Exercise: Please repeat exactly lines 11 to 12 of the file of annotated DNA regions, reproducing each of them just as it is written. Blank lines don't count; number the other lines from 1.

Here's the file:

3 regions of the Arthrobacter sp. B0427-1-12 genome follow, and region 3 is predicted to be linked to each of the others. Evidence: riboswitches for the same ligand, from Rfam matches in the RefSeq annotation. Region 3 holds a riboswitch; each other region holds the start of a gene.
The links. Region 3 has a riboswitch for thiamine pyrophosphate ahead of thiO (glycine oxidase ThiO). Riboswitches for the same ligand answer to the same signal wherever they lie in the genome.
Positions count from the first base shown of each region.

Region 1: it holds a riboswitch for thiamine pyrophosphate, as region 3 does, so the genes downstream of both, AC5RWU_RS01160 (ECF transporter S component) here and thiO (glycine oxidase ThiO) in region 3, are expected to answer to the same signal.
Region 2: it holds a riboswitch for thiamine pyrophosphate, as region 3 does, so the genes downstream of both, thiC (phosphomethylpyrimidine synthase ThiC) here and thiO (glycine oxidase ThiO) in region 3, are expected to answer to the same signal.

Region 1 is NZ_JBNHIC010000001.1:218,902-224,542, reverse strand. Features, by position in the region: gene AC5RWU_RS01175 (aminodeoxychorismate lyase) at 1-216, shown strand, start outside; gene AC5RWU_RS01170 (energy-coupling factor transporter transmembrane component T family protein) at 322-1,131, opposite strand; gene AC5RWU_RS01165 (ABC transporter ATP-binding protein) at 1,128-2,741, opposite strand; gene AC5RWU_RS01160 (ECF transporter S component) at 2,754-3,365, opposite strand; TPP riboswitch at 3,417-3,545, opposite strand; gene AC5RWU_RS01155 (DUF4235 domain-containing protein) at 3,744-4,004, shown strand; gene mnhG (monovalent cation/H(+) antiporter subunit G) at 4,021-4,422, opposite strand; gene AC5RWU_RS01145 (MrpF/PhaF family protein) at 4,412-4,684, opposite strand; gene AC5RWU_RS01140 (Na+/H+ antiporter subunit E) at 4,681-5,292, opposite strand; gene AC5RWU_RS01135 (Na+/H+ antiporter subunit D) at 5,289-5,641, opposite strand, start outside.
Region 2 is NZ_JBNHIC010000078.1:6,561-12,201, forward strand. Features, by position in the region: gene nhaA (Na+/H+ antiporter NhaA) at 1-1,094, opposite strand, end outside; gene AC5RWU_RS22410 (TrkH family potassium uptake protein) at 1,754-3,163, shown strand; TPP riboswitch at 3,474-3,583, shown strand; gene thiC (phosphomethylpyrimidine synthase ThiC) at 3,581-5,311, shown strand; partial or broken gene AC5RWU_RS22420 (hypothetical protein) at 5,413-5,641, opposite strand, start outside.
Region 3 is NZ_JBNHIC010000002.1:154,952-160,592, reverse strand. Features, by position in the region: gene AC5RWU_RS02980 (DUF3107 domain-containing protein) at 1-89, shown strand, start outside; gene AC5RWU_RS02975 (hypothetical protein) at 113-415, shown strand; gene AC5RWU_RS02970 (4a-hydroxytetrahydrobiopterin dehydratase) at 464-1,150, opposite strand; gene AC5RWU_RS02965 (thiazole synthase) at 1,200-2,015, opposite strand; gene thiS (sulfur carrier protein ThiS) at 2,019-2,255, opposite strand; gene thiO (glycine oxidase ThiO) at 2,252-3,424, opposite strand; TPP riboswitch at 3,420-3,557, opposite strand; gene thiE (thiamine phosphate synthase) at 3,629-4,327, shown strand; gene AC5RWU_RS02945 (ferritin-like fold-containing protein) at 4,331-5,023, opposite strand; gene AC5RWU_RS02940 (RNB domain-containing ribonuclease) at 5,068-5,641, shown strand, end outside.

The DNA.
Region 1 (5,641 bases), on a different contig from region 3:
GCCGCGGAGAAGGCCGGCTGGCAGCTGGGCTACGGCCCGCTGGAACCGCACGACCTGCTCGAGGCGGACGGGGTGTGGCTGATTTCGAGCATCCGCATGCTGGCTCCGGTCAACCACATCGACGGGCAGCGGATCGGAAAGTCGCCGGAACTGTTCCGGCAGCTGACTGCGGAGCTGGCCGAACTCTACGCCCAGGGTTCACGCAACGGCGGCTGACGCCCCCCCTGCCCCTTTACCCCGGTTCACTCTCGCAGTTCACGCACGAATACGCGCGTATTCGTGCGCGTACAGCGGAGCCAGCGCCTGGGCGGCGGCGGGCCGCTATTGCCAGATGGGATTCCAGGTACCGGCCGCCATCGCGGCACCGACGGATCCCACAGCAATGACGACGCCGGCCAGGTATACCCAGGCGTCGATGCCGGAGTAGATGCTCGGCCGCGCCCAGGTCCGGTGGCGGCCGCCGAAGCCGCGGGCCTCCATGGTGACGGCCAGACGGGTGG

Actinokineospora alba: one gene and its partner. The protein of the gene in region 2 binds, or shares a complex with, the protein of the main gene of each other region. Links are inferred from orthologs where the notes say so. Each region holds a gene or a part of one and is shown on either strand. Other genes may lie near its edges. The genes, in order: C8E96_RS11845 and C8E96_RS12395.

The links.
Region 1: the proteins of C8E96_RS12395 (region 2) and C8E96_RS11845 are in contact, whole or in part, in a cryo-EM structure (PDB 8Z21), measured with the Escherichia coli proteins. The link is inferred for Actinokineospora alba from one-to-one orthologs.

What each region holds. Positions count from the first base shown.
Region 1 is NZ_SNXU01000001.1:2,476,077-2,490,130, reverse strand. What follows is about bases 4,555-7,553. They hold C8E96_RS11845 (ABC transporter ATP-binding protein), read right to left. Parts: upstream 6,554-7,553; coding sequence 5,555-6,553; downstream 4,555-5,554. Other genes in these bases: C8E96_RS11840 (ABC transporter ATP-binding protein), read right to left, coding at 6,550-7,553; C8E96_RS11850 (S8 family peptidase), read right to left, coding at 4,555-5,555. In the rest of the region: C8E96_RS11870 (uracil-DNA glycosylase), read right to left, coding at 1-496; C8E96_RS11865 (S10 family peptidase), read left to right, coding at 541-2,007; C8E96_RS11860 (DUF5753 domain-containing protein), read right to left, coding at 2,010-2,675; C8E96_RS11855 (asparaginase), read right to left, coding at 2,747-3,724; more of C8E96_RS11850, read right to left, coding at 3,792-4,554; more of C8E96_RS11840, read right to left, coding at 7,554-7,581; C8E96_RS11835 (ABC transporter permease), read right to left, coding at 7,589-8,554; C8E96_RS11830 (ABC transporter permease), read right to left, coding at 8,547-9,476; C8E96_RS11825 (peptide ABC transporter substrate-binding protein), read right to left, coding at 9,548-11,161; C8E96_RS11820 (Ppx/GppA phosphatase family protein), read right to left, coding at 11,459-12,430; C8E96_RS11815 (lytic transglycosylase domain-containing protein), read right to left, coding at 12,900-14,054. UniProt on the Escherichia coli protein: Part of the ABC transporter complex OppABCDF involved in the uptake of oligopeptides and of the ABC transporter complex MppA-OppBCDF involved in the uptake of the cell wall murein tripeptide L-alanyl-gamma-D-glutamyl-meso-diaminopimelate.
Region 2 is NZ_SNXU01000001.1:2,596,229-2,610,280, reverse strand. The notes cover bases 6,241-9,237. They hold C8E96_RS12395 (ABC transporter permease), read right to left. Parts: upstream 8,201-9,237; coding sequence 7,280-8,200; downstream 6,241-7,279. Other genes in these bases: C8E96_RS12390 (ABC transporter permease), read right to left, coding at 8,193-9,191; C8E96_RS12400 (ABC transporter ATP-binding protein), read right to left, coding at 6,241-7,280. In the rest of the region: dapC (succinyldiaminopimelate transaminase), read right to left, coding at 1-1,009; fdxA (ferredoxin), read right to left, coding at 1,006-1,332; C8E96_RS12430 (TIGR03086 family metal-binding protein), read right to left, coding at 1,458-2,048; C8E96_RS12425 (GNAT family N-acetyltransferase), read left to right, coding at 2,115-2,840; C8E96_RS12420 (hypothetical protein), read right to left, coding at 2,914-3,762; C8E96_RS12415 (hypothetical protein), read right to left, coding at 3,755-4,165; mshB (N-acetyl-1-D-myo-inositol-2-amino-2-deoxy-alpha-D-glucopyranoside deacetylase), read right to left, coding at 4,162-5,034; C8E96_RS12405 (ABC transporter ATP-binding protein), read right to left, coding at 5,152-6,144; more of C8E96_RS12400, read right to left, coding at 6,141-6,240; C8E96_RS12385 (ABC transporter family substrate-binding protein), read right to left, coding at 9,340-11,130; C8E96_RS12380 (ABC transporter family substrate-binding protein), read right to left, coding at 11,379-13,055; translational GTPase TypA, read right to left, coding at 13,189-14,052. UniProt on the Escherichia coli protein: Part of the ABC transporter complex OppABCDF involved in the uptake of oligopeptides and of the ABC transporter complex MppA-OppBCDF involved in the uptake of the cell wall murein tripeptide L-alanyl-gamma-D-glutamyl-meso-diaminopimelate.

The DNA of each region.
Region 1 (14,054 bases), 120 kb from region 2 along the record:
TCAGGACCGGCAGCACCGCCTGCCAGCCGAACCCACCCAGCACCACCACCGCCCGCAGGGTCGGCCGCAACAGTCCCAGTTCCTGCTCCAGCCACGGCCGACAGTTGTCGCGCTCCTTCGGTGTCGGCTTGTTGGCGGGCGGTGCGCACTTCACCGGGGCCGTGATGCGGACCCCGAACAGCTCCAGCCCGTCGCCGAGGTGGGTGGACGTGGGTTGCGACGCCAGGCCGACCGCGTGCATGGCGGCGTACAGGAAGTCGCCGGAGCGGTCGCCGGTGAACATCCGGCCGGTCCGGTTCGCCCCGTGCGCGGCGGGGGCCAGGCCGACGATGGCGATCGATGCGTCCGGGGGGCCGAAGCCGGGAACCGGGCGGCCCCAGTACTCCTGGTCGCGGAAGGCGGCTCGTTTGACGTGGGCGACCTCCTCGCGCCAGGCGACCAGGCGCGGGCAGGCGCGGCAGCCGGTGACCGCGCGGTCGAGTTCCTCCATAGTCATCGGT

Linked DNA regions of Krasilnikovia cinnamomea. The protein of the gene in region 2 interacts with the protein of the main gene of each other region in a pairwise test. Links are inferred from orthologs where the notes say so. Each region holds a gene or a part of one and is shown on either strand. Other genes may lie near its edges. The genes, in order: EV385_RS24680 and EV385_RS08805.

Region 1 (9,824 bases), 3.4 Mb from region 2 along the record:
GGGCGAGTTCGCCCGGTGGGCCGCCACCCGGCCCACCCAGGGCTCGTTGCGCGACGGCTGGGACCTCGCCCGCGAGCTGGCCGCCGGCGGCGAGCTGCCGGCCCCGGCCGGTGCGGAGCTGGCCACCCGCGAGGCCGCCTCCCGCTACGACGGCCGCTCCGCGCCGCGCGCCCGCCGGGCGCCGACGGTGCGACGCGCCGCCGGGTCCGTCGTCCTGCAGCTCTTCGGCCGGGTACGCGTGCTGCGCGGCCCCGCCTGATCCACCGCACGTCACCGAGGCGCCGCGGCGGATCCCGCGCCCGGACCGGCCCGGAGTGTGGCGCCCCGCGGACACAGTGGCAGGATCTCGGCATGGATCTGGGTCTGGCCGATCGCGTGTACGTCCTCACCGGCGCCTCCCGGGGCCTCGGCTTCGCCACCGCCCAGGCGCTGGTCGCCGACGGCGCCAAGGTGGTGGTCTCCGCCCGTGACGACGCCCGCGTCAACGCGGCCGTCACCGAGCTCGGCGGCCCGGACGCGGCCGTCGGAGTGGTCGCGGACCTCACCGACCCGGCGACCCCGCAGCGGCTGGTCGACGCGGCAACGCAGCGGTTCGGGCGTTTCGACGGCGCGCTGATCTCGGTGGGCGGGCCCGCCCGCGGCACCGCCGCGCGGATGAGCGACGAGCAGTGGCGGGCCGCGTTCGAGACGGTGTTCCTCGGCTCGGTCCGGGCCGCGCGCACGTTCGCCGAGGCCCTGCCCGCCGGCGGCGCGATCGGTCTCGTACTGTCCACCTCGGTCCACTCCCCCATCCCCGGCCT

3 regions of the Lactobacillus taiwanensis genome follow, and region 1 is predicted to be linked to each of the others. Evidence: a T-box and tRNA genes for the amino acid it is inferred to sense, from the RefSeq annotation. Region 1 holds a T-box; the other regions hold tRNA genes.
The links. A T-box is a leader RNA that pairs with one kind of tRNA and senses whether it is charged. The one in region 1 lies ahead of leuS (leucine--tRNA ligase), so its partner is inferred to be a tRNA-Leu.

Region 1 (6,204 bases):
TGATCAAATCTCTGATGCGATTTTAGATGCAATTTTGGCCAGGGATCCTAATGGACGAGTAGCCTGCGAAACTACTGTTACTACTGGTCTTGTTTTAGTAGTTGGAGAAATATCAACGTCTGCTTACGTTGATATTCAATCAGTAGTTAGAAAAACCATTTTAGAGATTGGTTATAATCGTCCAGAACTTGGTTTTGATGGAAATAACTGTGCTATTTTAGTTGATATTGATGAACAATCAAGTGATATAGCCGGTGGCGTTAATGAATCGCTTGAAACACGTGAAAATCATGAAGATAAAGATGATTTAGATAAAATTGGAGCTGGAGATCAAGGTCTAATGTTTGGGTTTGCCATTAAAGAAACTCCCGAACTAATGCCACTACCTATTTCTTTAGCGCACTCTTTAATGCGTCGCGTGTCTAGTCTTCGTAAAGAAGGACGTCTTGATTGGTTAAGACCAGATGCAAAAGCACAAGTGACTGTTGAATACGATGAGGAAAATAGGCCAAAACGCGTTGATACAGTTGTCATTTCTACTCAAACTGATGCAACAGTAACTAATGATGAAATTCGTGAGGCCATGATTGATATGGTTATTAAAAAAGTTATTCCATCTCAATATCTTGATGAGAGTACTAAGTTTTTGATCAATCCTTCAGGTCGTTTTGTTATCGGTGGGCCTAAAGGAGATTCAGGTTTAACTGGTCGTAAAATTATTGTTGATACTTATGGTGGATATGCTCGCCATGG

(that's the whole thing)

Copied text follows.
GCCGCGGAGAAGGCCGGCTGGCAGCTGGGCTACGGCCCGCTGGAACCGCACGACCTGCTCGAGGCGGACGGGGTGTGGCTGATTTCGAGCATCCGCATGCTGGCTCCGGTCAACCACATCGACGGGCAGCGGATCGGAAAGTCGCCGGAACTGTTCCGGCAGCTGACTGCGGAGCTGGCCGAACTCTACGCCCAGGGTTCACGCAACGGCGGCTGACGCCCCCCCTGCCCCTTTACCCCGGTTCACTCTCGCAGTTCACGCACGAATACGCGCGTATTCGTGCGCGTACAGCGGAGCCAGCGCCTGGGCGGCGGCGGGCCGCTATTGCCAGATGGGATTCCAGGTACCGGCCGCCATCGCGGCACCGACGGATCCCACAGCAATGACGACGCCGGCCAGGTATACCCAGGCGTCGATGCCGGAGTAGATGCTCGGCCGCGCCCAGGTCCGGTGGCGGCCGCCGAAGCCGCGGGCCTCCATGGTGACGGCCAGACGGGTGG

Actinokineospora alba: one gene and its partner. The protein of the gene in region 2 binds, or shares a complex with, the protein of the main gene of each other region. Links are inferred from orthologs where the notes say so. Each region holds a gene or a part of one and is shown on either strand. Other genes may lie near its edges. The genes, in order: C8E96_RS11845 and C8E96_RS12395.